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May Dept. Stores v. Teamsters Union Local 743

OCTOBER 2, 1975.




APPEAL from the Circuit Court of Cook County; the Hon. L. SHELDON BROWN, Judge, presiding.


Venture Stores, Inc., a subsidiary of May Department Stores Company, operates a department store in the Village of Oak Lawn which opened for business in March 1975. In February of that year, the Teamsters Union Local No. 743 and its director of organization, Robert Simpson, sought to persuade Venture employees and prospective employees to join their union. Venture filed a complaint for a permanent injunction and a petition for a temporary restraining order to enjoin the union and its representatives from soliciting employees on Venture's premises. The complaint charged that the organizational campaign was carried on despite State and Village antitrespass laws, despite requests that it be stopped and despite the store's posted rule prohibiting solicitational activity for any purpose by either employees or nonemployees. A copy of the rule was attached to the complaint.

The defendants filed a motion to dismiss. Among the reasons advanced for the dismissal were that the National Labor Relations Act had preempted the State's jurisdiction; that the Illinois statutes prohibited restraining orders in cases growing out of disputes concerning conditions of employment; that a protest had been lodged with the regional office of the National Labor Relations Board and therefore the administrative rights of the plaintiffs had not been exhausted. A copy of the protest accompanied the motion as did an affidavit by Simpson stating that the organizing efforts were made outside the store and were limited to the hours before it opened and after it closed.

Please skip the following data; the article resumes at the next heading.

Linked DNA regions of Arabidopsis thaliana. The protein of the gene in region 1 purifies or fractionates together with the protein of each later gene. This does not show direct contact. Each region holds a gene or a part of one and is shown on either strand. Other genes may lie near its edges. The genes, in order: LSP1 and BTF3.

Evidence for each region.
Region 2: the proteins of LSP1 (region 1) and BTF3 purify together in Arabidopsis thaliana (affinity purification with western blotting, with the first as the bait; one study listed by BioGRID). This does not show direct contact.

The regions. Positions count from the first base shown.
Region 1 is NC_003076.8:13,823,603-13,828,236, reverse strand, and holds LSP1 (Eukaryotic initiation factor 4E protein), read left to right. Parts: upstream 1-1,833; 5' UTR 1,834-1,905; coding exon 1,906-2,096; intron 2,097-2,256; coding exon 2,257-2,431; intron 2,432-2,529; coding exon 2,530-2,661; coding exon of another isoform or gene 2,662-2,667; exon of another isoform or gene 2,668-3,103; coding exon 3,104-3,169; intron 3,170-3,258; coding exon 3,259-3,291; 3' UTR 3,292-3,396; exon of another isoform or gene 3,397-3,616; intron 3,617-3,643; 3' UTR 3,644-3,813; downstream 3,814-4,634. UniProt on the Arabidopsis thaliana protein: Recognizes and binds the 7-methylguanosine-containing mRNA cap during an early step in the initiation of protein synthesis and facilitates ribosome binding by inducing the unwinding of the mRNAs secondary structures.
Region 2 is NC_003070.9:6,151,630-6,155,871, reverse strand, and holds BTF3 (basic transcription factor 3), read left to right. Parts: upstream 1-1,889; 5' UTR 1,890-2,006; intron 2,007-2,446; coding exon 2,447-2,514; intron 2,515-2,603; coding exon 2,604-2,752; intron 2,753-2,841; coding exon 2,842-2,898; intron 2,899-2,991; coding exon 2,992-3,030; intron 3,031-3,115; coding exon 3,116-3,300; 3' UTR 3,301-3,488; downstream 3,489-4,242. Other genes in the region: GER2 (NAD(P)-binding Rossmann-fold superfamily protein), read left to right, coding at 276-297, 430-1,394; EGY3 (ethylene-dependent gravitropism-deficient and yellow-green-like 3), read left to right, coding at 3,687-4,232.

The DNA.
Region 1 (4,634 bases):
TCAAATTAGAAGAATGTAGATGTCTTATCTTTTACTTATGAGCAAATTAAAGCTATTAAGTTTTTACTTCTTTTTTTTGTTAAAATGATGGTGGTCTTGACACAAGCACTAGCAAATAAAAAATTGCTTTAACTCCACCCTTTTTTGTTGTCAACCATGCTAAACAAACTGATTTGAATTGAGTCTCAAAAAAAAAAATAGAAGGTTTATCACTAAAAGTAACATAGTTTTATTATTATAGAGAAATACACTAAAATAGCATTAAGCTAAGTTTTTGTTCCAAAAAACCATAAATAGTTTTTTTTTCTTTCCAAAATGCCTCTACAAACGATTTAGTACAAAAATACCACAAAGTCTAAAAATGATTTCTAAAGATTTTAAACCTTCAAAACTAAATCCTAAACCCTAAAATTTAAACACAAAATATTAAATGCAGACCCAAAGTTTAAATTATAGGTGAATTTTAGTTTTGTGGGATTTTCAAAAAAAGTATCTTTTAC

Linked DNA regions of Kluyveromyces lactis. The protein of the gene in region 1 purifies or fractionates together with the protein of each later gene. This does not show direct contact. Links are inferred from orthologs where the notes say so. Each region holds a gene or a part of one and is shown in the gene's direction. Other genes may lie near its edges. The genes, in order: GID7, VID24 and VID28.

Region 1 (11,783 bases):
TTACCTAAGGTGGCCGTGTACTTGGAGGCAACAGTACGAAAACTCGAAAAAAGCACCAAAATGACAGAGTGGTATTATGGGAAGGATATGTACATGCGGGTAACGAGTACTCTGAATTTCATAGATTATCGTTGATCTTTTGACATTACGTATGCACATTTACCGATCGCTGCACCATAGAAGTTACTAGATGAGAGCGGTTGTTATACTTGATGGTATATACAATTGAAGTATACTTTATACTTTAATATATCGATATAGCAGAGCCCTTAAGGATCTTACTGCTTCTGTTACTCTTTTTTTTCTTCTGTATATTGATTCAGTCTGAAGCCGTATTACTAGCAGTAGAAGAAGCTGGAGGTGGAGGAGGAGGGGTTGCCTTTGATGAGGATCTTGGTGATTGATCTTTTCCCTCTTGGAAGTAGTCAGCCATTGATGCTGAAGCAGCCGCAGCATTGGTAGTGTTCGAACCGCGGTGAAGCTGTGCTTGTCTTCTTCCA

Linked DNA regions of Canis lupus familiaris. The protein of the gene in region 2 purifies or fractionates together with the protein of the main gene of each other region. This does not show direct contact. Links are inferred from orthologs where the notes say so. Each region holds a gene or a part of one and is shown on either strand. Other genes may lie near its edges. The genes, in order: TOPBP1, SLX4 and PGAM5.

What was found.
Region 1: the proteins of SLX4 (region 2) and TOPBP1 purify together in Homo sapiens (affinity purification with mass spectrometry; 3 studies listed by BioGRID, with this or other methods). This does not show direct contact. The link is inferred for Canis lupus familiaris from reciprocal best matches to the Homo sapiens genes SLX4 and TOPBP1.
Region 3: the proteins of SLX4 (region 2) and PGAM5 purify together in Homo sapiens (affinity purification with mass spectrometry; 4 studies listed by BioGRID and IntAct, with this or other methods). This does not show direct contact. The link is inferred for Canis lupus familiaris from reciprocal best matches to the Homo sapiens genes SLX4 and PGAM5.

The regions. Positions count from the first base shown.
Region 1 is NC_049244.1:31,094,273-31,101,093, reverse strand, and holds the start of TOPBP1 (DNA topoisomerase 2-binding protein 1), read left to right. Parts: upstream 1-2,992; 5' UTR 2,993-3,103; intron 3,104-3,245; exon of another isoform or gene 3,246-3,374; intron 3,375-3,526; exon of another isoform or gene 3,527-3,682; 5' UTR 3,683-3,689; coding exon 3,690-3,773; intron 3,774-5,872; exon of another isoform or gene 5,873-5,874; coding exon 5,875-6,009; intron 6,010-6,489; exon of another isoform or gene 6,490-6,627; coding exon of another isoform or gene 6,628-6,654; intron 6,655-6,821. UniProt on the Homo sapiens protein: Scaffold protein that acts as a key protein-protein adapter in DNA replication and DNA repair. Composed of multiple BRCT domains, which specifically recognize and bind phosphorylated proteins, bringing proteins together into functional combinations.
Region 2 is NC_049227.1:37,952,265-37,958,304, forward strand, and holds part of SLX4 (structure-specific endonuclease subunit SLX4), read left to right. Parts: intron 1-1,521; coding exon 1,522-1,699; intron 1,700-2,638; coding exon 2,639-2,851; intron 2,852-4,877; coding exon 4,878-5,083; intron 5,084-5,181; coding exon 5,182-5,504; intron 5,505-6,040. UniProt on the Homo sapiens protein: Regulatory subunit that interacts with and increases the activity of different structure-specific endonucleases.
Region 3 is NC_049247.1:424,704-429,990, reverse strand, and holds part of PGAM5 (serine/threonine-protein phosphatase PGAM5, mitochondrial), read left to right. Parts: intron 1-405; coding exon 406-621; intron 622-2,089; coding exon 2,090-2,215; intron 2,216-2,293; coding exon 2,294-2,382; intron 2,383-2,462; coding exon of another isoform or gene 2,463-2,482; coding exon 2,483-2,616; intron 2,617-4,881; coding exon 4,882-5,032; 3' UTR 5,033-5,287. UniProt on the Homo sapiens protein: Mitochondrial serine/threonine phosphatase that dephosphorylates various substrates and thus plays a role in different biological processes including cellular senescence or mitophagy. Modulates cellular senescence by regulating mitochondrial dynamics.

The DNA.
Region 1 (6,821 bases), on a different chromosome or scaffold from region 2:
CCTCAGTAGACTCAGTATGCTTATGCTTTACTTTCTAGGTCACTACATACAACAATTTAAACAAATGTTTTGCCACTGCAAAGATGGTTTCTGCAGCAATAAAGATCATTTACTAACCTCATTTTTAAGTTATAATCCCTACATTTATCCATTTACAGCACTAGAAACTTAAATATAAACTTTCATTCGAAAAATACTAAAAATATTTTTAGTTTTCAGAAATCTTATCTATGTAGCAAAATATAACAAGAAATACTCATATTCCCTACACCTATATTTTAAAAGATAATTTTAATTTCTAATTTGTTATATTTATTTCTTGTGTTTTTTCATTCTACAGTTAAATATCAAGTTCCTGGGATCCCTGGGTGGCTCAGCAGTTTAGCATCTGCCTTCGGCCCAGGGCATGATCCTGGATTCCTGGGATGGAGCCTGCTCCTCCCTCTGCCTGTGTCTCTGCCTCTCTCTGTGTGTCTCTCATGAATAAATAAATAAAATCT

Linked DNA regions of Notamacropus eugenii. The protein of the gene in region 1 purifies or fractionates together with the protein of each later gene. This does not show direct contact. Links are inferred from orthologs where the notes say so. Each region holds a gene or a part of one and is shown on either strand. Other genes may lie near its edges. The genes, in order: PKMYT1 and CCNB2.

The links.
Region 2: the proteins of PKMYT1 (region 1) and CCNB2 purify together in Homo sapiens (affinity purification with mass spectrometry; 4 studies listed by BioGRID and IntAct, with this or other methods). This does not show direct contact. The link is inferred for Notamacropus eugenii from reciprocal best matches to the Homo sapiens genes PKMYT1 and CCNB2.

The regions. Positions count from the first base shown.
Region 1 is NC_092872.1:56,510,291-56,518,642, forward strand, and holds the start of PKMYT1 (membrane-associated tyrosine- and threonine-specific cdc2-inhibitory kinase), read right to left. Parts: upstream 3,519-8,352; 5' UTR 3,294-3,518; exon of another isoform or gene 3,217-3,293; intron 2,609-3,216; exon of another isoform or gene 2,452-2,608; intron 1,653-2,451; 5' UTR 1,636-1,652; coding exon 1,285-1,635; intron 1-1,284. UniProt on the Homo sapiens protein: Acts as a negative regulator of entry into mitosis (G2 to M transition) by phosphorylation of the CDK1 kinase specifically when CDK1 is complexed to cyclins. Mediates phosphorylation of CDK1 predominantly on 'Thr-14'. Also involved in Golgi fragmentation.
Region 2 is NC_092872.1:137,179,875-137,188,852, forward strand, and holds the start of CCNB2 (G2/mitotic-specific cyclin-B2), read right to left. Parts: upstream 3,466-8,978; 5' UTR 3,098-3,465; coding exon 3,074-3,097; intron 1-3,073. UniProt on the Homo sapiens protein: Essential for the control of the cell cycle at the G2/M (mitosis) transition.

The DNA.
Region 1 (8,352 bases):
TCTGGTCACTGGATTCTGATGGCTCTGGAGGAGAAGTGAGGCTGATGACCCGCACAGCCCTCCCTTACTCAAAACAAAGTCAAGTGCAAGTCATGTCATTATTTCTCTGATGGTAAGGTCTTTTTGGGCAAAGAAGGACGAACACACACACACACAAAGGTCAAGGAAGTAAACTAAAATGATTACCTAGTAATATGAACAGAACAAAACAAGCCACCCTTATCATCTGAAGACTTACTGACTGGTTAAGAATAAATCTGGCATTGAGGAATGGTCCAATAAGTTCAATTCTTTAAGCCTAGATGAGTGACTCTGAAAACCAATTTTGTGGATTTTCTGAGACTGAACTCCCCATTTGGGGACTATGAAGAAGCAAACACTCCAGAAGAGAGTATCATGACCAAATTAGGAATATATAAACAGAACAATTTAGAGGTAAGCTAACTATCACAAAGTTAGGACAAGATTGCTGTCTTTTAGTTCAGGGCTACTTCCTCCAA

After hearing the testimony of one witness and the arguments of counsel, the court issued a ten-day temporary order restraining the defendants from soliciting the plaintiffs' employees on the premises owned by the plaintiffs but permitting it on adjacent public sidewalks. Ten days later the plaintiffs' motion for a preliminary injunction was granted. The terms of the injunction paralleled those of the restraining order.

The issue presented for review is whether a State court may enjoin under antitrespass laws, conduct arguably protected by the National Labor Relations Act (NLRA), 29 U.S.C. §§ 151-168 (1970).

The defendants concede that the solicitation took place on premises owned by the plaintiffs, but in the trial court they disputed this and the lone witness who testified was called by the plaintiffs to prove ownership. His testimony and the exhibits received in evidence established May's ownership of a block of property in Oak Lawn that is bounded on the north by 95th Street, on the south by 96th Street, on the east by Crawford Avenue and on the west by Keeler Avenue. Located on this tract is a large building which Venture shares with an Atlantic & Pacific food store. There is a sidewalk in front of both stores and a spacious parking lot surrounds the building on three sides. When this litigation began a gasoline station was under construction on the property; the station was owned by May and was to become a department of the Venture store. There is no sidewalk nor parking space on the 96th Street side of the tract, but sidewalks built by the plaintiffs and dedicated to public use border the other three sides. The sidewalk running along 95th Street is intersected by an entrance and exit sufficiently large to accommodate two cars going each way. There is an entrance and exit of unspecified size on the Crawford and Keeler sides as well.